Sunday, October 29, 2006


An article by Sharon LaFreniere in today's New York Times documents the prevalence of slave labor in West Africa. Her focus is on Ghana, where destitute parents sometimes sell their young children into bondage for a pittance. The children work long hours on little nourishment and may seldom--or never--see their parents. They are often mistreated and abused. According to LaFreniere, "Ghana, an Oregon-size nation of 21 million people, has yet to prosecute anyone under the new antitrafficking law it adopted last December. But the government has taken other steps — including eliminating school fees that forced youngsters out of classrooms, increasing birth registrations so that children have legal identities and extending small loans to about 1,200 mothers to give them alternatives to leasing out their children."
I served as a Peace Corps secondary school English teacher 1967-69. In 1995, I founded Friends of Ghana, an affiliate of the National Peace Corps Association (a group for returned PC volunteers), and became its first president. Currently, I edit Talking Drum, our quarterly newsletter. Despite severe economic and political disruption, especially in the 1980s, Ghana has been relatively stable, and since 1961 the Peace Corps has had a strong presence there. Friends of Ghana contributes to worthy projects and scholarship funds in Ghana, but when I read articles such as the one on slave labor in a country where many live on less than $1 per day, I realize our efforts are feeble. Perhaps after retirement in a few years, I'll be able to return to Ghana with my wife Janne and teach for a while.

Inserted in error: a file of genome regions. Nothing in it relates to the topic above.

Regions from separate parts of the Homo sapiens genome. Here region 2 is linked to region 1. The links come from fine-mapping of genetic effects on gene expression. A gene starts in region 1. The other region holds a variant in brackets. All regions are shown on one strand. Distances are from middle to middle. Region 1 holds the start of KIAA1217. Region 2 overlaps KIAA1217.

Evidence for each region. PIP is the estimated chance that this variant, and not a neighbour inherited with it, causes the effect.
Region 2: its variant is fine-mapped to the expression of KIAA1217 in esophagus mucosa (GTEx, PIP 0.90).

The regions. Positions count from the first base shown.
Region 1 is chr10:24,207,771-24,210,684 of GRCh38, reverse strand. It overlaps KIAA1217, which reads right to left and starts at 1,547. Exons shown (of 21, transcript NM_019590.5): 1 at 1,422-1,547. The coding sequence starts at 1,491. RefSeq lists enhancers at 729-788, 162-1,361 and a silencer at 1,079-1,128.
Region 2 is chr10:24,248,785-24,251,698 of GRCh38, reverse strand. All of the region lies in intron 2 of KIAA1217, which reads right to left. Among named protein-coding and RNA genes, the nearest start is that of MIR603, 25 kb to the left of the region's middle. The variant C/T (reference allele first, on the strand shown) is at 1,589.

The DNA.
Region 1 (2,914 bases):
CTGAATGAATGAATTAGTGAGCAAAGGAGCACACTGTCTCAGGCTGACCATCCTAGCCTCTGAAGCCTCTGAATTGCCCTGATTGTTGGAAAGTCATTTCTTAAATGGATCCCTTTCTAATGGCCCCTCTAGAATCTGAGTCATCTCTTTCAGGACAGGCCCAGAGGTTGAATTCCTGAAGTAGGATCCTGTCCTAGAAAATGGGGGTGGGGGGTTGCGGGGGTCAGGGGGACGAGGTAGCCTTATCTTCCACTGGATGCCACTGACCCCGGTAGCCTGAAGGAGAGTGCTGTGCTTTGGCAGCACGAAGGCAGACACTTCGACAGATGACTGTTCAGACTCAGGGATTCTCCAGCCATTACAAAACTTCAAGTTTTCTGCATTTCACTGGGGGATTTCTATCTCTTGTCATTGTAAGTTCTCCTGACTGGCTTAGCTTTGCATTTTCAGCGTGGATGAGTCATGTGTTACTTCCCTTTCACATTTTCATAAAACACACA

The rack, the screw,
the hook with pointed end and eye,
smoldering sticks, cloth in oil,
the jag of an old man's tooth,
the stake, an arm of rope,
the crushing hammer and the claw,
the wooden yolk, horses
sent in different directions,
rocks dashed to the head and some to the sky,
recitation of saints most would not remember,
skin stripped from the body,
public inquisition,
the strong man and his pick, fire:
these are what little girls are made of.
-- from "Jeanne in the Presence of Instruments" by Susan B.A. Somers-Willett in Roam

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